History of the Church
By Canon Mervyn Tower, Parish Priest at Corpus Christi, Headington, Oxford.
The first Parish Mass in Headington was celebrated at Easter 1932 by Fr. Fabian of Greyfriars. For about three years after this a Sunday Mass was celebrated at 9.00am for a congregation of thirty to forty in a café in New High Street. In 1935 Christmas Midnight Mass was celebrated in the parish hall of All Saints, Highfield and thereafter for a short time in a room in Bury Knowle Library. By this time the Catholic population was estimated to be about 150.
A Parish Committee was active from 1934. The Chairman, W.F. Gillan, was a bus inspector, the Treasurer, E.E. Bateman, was Clerk of Works to the Warneford Hospital and the Secretary, R.E. Harvard was a medical doctor. All three signed a circular letter, dated April 1935, appealing for building funds. Their letter included the following:
‘The Catholic population of the proposed parish consists almost entirely of artisans and labourers with very little money to spare even when in work. The existing parishes in Oxford are heavily in debt and consequently unable to spare us much from their own limited resources.’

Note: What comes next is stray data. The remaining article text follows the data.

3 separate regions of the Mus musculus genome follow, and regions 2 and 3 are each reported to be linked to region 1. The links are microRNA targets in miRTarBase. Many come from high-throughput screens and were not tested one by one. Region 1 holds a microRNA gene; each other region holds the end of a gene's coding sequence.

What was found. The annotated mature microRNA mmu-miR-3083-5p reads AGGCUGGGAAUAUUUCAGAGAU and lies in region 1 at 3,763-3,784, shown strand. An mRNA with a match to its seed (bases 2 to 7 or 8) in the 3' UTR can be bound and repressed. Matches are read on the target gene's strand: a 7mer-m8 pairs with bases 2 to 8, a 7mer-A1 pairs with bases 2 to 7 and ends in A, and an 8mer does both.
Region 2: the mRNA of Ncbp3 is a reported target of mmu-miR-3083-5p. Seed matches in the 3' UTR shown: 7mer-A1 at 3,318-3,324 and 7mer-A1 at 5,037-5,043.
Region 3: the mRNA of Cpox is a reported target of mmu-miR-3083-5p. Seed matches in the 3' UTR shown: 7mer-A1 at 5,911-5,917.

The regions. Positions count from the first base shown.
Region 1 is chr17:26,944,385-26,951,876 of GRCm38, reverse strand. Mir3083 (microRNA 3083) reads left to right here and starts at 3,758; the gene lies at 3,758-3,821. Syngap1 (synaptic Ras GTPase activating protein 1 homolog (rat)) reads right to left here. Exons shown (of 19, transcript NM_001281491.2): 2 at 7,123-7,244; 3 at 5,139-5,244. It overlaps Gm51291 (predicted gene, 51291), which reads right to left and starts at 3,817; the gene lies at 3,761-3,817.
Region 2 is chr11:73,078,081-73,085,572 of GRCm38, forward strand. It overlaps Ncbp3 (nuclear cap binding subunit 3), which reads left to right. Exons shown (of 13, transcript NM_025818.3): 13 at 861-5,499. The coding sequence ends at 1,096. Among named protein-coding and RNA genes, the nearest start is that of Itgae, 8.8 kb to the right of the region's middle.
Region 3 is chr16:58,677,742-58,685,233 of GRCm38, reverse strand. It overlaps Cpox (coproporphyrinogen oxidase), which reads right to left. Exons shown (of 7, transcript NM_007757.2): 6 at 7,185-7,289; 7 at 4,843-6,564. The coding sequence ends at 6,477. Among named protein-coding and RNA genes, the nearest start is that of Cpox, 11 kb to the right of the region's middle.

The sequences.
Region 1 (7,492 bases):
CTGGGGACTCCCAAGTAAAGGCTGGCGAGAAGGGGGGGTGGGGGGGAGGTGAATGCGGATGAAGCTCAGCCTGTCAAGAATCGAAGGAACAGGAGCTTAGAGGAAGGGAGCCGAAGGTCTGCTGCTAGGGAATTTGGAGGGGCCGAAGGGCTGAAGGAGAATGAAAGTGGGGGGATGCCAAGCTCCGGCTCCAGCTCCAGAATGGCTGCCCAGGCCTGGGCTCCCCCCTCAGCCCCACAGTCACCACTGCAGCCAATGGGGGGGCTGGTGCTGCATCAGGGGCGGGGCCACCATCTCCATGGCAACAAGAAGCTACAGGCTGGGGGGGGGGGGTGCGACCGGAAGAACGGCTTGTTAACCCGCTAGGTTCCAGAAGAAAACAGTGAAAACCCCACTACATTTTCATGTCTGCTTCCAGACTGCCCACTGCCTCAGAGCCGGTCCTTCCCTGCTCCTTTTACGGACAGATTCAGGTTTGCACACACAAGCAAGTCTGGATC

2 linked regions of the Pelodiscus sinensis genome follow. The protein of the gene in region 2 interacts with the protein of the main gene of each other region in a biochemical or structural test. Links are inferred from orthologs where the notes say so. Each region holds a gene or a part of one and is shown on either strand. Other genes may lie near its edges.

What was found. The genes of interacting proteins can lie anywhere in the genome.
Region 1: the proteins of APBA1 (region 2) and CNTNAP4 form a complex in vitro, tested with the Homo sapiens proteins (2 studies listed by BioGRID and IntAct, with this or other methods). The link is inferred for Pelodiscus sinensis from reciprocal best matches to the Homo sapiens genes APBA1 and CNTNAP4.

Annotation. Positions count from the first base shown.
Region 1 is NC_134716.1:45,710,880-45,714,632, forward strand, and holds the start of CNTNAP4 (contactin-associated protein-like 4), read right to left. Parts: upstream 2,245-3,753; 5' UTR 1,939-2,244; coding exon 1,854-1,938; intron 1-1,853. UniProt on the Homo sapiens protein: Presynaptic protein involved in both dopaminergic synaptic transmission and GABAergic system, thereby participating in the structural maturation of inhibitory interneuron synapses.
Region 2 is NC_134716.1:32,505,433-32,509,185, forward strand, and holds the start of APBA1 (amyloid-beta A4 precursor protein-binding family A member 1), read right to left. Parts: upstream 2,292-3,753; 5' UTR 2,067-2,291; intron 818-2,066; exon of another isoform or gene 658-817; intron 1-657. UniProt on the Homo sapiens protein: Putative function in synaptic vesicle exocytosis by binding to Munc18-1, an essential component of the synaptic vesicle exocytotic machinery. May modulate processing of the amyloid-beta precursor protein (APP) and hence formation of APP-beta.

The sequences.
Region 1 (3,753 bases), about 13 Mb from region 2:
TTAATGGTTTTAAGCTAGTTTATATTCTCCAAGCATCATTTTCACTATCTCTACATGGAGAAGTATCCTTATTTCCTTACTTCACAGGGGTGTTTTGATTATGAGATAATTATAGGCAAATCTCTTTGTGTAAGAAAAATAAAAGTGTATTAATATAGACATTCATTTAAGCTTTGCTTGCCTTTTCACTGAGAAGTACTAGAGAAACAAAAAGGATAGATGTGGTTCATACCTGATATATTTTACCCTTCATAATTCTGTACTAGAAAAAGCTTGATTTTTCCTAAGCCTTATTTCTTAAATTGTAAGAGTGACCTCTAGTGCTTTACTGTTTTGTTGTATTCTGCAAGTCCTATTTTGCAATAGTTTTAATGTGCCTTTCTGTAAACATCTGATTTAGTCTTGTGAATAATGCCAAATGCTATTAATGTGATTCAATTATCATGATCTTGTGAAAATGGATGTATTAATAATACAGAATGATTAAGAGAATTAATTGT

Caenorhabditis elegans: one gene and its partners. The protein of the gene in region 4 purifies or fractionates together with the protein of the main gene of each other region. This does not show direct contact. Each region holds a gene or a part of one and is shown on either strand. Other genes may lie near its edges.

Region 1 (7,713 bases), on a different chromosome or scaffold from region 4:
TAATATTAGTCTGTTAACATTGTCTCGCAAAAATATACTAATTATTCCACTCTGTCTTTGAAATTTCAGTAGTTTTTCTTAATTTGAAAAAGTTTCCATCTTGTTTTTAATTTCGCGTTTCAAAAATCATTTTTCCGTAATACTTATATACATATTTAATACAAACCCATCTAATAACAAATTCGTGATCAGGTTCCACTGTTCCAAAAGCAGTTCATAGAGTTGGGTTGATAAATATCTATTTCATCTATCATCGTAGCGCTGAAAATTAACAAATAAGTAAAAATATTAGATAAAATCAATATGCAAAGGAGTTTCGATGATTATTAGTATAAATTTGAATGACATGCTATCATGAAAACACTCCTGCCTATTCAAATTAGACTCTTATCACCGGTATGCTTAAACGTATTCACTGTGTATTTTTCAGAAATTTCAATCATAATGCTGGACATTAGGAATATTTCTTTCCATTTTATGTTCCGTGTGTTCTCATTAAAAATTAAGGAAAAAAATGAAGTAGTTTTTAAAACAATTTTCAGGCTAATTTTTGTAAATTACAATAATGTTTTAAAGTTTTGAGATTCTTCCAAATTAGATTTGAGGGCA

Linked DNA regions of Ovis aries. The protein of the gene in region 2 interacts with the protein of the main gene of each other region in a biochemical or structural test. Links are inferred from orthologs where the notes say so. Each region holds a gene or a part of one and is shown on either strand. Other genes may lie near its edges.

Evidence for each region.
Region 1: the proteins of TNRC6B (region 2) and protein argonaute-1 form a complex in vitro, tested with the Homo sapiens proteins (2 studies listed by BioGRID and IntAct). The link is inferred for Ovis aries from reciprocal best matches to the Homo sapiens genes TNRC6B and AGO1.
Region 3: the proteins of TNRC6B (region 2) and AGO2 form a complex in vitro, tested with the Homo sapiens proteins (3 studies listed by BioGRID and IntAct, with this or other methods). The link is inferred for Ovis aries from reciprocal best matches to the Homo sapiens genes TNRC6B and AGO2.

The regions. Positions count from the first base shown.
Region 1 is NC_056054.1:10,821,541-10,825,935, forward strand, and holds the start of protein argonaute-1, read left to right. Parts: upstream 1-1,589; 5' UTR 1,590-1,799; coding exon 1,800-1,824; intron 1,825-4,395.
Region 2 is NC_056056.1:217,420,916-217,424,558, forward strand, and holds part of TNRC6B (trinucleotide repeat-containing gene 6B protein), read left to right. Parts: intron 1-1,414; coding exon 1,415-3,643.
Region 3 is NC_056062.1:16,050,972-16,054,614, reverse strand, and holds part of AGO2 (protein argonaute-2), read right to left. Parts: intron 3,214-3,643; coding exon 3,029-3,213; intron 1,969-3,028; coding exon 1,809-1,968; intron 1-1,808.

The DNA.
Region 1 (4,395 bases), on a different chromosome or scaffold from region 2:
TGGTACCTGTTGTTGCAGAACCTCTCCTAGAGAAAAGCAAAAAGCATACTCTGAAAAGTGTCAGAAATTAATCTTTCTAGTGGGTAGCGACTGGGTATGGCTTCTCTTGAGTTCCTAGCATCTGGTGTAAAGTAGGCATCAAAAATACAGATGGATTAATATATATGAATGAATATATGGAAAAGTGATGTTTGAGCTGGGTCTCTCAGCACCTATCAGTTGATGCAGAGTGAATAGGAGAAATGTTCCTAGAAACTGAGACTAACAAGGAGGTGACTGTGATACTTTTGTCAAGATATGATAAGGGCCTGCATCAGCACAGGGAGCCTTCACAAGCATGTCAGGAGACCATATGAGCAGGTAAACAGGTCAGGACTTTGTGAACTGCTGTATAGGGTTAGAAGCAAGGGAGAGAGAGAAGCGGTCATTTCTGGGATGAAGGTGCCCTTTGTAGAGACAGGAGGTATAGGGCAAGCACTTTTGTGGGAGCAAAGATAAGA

Nonetheless, the first Parish building to be completed was the hall in 1936 so that, as the records describe, ‘the people could have a proper place for Mass on Sundays and for fund raising on weekdays’. Fr. William Flint had been sent by the Archbishop of Birmingham in November 1935 and Mass was celebrated for the first time in the new Parish Hall on the Feast of Corpus Christi, 12th June 1936. Thereafter there were two Sunday Masses at 8.00 A.M. and 11.00 A.M. Meanwhile Fr. Flint lived with the Salesian Fathers at Cowley but is reported to have slept for some time in the kitchen area of the parish hall.
With the help of an anonymous donation of £1,250, the first stage for the plans for the Church, drawn up by Gilbert Gardner FRIBA, began to be executed. Cardinal Hinsley blessed the foundation stone on October 1st 1936 and a solemn opening by Archbishop Williams took place on February 18th 1937. The entrance to the Church was originally on the South side where the statue of the Sacred Heart now stands.
Partly because of World War II and the scarcity of money and materials, the second stage of the original plan was not completed until 1953. Oak benches were acquired for a total of £1,246 and Fred Brown, a parishioner at that time, carved the baptismal font. The simplicity of style of the Church has been described as ‘Californian Romanesque’.
The existing Altar and Lectern, in French limestone, executed by Geoff Coppock, date from May 1980 and stone coping over the windows was completed in 1981. The baptismal font was repositioned and the porch where the baptistery used to be was opened up in 1982. A new boundary wall for the Church dates from 1983 and most of the existing garden was designed by Nicholas and Pam Coote in 1985.